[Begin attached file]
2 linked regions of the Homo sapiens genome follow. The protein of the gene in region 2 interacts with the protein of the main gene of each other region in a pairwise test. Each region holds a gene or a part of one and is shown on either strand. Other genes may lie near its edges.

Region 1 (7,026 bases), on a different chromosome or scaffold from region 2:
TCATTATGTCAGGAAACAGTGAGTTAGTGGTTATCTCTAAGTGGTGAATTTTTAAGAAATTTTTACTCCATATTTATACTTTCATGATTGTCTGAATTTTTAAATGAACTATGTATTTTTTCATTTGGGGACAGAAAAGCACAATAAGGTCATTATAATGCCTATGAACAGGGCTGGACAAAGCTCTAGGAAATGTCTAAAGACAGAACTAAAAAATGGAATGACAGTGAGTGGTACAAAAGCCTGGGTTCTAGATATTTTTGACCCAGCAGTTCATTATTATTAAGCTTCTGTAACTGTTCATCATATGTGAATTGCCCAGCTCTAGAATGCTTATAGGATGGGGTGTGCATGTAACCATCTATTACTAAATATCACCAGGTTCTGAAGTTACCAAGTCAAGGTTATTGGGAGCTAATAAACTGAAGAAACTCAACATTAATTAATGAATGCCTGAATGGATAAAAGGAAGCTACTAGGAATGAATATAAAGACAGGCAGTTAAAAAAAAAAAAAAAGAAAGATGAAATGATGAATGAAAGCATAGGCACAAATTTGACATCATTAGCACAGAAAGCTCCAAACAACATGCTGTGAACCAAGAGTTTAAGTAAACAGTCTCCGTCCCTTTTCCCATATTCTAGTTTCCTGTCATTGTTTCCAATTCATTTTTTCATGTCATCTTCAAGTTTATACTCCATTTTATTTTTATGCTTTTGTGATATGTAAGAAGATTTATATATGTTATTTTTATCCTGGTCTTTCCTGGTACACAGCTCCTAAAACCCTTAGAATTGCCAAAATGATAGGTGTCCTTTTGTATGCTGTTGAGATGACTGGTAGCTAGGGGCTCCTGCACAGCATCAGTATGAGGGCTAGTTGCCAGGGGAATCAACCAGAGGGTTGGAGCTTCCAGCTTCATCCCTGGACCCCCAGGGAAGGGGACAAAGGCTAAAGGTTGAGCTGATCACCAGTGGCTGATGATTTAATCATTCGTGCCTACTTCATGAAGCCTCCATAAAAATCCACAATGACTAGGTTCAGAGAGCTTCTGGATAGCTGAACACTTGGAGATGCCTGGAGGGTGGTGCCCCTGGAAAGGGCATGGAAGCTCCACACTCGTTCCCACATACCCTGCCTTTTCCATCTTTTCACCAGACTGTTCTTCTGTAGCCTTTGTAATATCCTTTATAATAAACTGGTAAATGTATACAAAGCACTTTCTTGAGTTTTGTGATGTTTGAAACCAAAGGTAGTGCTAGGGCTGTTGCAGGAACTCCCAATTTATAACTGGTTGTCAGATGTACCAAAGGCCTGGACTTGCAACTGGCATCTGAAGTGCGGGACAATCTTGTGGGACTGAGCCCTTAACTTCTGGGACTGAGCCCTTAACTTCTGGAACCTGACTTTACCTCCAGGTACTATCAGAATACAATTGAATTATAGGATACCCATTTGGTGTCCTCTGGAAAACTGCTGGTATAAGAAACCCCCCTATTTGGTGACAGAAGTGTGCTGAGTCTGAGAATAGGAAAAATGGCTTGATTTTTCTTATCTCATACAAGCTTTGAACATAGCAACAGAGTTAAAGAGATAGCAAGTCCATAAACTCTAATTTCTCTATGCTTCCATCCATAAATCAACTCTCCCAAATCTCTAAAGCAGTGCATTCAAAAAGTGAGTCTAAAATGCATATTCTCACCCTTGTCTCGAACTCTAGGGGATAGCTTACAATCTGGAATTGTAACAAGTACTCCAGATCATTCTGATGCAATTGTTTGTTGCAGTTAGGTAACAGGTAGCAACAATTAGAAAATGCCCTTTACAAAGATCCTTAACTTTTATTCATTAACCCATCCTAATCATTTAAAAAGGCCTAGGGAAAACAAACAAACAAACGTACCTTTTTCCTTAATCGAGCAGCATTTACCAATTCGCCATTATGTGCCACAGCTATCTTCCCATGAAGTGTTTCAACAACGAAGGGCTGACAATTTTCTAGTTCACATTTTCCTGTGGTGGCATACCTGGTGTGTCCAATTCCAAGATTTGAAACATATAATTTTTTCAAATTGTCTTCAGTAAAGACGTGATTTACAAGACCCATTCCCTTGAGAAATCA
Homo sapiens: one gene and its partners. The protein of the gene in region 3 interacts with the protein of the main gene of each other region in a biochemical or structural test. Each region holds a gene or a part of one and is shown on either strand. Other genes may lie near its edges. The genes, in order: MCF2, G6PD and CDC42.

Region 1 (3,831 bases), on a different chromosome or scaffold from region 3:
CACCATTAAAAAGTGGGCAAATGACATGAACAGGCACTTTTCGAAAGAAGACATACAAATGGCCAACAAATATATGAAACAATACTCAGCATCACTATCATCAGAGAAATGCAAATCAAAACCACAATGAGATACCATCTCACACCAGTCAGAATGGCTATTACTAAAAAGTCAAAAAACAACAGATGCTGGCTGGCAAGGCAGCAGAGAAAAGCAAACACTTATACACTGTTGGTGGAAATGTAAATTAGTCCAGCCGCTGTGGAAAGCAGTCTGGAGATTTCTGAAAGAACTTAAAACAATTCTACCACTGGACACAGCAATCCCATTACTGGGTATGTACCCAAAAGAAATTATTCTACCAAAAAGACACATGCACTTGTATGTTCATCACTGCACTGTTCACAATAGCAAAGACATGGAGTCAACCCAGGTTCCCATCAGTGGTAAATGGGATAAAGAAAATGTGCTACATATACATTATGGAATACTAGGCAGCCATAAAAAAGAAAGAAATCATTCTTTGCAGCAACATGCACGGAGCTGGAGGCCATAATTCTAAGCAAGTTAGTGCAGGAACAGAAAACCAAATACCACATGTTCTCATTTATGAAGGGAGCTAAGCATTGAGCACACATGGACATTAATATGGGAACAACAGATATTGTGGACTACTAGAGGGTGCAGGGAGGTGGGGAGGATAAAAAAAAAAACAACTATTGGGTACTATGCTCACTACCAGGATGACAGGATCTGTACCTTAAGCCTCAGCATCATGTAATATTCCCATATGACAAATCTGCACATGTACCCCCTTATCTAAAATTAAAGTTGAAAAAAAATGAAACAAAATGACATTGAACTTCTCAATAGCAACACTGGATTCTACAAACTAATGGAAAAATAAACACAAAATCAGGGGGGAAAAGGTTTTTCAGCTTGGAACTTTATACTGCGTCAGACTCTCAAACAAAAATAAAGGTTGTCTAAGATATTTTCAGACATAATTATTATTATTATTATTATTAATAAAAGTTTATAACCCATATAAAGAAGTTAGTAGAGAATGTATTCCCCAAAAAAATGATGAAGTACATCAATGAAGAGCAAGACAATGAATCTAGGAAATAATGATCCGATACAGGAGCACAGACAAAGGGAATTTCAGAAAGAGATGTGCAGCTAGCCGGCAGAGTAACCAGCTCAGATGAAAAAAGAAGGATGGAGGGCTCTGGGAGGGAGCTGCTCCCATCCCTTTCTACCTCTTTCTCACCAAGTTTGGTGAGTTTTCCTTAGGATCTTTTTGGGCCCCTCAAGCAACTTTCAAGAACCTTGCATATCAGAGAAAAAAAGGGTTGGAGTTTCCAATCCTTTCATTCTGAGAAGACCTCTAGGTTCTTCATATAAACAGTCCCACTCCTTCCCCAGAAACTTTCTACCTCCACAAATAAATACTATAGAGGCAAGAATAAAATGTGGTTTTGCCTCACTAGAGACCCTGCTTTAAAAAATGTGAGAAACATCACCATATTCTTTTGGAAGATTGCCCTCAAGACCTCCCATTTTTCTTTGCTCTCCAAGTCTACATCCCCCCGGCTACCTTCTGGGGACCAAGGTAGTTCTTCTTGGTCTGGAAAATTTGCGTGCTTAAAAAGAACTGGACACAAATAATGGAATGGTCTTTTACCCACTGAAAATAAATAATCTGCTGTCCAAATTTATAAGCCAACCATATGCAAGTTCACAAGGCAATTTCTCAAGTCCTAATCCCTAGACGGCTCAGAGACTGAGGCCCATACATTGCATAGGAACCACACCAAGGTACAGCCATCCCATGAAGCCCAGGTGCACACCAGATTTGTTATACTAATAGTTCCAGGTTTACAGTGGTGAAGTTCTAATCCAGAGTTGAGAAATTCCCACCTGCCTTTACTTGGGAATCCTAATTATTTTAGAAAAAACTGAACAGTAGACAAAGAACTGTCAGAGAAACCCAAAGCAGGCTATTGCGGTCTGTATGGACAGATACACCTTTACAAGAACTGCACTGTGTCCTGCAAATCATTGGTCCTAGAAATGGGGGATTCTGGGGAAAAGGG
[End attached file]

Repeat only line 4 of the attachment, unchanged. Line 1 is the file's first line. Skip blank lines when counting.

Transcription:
Homo sapiens: one gene and its partners. The protein of the gene in region 3 interacts with the protein of the main gene of each other region in a biochemical or structural test. Each region holds a gene or a part of one and is shown on either strand. Other genes may lie near its edges. The genes, in order: MCF2, G6PD and CDC42.